The murders that took place at the office of the satirical magazine Charlie Hebdo in Paris have sent shock waves across the globe, and the immediate concerns that have been raised by analysts are whether French society will have the resilience that is required to cope with this national event and whether the centre of French political society will move further to the right as a result.
Doubtless, many are worried that the killings will be exploited by right-wing nationalist elements in the country who may seize the moment and use it as an argument for more immigration control, the demonisation of minority communities and a more visible police presence all over the country. Should such a widespread moral panic occur, it would signal instead a victory for the terrorists who would probably be happy to see French society in a state of crisis and panic, as it would also polarise that society further.
We in South-east Asia have never been immune to such threats as well. It ought to be remembered that the region is home to almost all the major religious communities of the world: Muslims, Christians, Buddhists, Hindus and Confucianists live side by side in communities that have been ethnically, culturally and linguistically diverse for centuries.
However, we also live in a world that has grown increasingly globalised and where the global communicative infrastructure that has been put in place connects us with developments in other parts of the world. Today, the conflicts in places like Iraq and Syria are relayed to us instantaneously, on a real-time basis. In some cases, these external variable factors have also impacted upon some groups and societies in a manner that fuels the centrifugal tendencies that already exist within them: Marginalised individuals from the region have fled their comfort zones to take part in wars that have nothing to do with them directly, but which affect them on a more personal emotional level.
Additionally, globalisation means that our diverse societies are now forced to confront diversity on a daily basis, smack in the faces of some who may object to opinions and world views that they find contrary to their own.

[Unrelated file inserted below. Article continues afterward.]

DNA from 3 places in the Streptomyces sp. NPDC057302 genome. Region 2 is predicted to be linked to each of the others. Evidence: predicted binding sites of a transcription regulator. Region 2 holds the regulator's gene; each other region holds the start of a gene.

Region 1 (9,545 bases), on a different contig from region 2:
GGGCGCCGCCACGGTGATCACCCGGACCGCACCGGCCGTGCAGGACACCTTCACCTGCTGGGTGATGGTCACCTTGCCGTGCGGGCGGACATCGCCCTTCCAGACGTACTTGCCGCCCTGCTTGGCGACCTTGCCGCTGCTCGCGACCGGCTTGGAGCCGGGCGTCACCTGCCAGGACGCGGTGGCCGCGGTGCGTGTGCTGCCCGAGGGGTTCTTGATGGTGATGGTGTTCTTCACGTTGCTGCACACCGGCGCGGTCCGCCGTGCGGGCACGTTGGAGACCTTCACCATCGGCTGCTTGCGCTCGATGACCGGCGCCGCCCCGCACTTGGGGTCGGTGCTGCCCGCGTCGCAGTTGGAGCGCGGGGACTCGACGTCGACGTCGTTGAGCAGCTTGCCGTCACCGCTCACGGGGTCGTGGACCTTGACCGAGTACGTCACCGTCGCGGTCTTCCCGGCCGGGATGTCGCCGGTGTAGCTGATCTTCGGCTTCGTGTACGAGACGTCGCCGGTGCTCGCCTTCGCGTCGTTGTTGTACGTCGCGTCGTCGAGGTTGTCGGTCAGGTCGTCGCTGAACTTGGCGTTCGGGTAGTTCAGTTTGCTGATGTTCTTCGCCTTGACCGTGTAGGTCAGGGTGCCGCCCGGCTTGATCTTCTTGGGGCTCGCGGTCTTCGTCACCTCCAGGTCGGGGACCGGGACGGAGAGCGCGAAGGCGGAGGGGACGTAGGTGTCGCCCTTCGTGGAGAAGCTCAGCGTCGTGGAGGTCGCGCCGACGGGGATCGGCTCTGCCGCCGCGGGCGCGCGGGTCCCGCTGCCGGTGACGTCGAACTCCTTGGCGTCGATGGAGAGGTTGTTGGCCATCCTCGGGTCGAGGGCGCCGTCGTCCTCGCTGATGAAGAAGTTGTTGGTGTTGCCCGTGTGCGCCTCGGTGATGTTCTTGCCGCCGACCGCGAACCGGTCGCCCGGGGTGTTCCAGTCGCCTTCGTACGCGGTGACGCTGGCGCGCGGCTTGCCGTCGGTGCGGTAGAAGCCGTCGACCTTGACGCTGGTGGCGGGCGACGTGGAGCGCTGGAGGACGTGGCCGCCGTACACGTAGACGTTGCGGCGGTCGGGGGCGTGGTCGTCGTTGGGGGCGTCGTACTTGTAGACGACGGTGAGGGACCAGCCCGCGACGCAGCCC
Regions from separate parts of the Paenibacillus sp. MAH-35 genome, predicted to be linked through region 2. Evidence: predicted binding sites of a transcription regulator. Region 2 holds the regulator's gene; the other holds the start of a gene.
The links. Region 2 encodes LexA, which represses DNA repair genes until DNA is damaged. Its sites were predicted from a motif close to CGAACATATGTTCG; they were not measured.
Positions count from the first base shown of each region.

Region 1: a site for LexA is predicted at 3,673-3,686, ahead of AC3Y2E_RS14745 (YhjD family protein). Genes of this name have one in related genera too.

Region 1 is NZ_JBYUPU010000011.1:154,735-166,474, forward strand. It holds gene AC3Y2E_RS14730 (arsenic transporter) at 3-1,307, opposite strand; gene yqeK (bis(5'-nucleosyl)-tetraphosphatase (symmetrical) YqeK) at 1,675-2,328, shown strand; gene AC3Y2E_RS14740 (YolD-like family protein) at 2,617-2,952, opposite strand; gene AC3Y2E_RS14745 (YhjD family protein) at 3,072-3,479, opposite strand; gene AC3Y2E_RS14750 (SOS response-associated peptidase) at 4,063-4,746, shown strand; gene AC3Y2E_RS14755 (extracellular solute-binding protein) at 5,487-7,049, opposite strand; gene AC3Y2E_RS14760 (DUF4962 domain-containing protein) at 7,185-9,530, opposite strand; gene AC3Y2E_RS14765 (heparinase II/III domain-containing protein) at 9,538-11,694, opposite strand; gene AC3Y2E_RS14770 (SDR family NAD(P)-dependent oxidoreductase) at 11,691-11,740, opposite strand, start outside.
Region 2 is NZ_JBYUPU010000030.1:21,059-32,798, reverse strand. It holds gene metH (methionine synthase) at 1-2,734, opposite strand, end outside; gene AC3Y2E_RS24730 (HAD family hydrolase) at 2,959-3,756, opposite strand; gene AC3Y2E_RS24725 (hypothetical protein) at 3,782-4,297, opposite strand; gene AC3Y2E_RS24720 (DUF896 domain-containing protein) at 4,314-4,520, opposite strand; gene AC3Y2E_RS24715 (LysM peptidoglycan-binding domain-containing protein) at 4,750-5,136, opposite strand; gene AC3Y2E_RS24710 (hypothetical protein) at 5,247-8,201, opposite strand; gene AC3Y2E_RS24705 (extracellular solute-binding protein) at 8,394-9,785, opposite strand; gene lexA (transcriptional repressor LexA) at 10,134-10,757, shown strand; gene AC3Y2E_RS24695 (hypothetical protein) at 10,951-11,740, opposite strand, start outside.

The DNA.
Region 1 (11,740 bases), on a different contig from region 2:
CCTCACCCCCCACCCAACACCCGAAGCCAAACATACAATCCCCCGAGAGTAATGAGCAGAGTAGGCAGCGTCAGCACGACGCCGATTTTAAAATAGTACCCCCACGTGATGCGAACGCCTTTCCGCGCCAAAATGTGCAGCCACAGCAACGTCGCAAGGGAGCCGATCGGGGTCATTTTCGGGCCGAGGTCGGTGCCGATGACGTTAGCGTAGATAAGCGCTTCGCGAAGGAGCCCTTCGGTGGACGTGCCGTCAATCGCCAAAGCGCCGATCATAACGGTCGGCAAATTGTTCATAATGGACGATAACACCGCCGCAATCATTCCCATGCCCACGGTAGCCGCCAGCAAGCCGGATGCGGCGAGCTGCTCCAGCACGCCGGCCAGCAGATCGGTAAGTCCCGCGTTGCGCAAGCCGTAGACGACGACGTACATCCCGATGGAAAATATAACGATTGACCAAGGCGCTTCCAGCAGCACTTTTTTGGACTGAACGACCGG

The concern of security analysts and academics lies in the manner in which societies react to such diversity, and to what extent societies can cope with difference: The scientist who teaches the theory of evolution, for instance, does so in the name of scientific research and certainly does not seek to offend. But in real-life situations, such ideas may be offensive to others who regard such theories as antithetical to their religious beliefs.
Likewise, while we defend the right of all citizens to hold onto their personal beliefs or cultural practices, there are no laws that can prevent disagreement of opinion or to compel everyone to be accepting of every theory or belief system that exists.
Here lies the predicament of the security analyst: How do we manage differences and diversity, and how can plural, complex societies live at ease with themselves?
Globalisation and the communicative infrastructure that connects the world today did not invent pluralism and diversity; they have merely made them more real to us on an everyday basis.
A lesson that can be learnt from the Paris tragedy is this: Living as we do in a plural and complex South-east Asia, it is crucial that societies and governments alike appreciate that diversity is a reality that we cannot ever hope to escape from, and that there is no isolated space where any community can live in a state of blissful ignorance of the other.
It is also important to realise that wherever there is pluralism, there is bound to be diversity - in beliefs, world views and opinions - and what is important to some may be less so for others.
How we are to live and deal with this is going to be the challenge for South-east Asia in the years ahead, but it is a challenge we are going to have to face together.
The first condition to be met when dealing with this challenge, to quote the philosopher Michel Foucault, is to deal with it with intelligence, and not with hate.
The writer is associate professor at the S. Rajaratnam School of International Studies, Nanyang Technological University.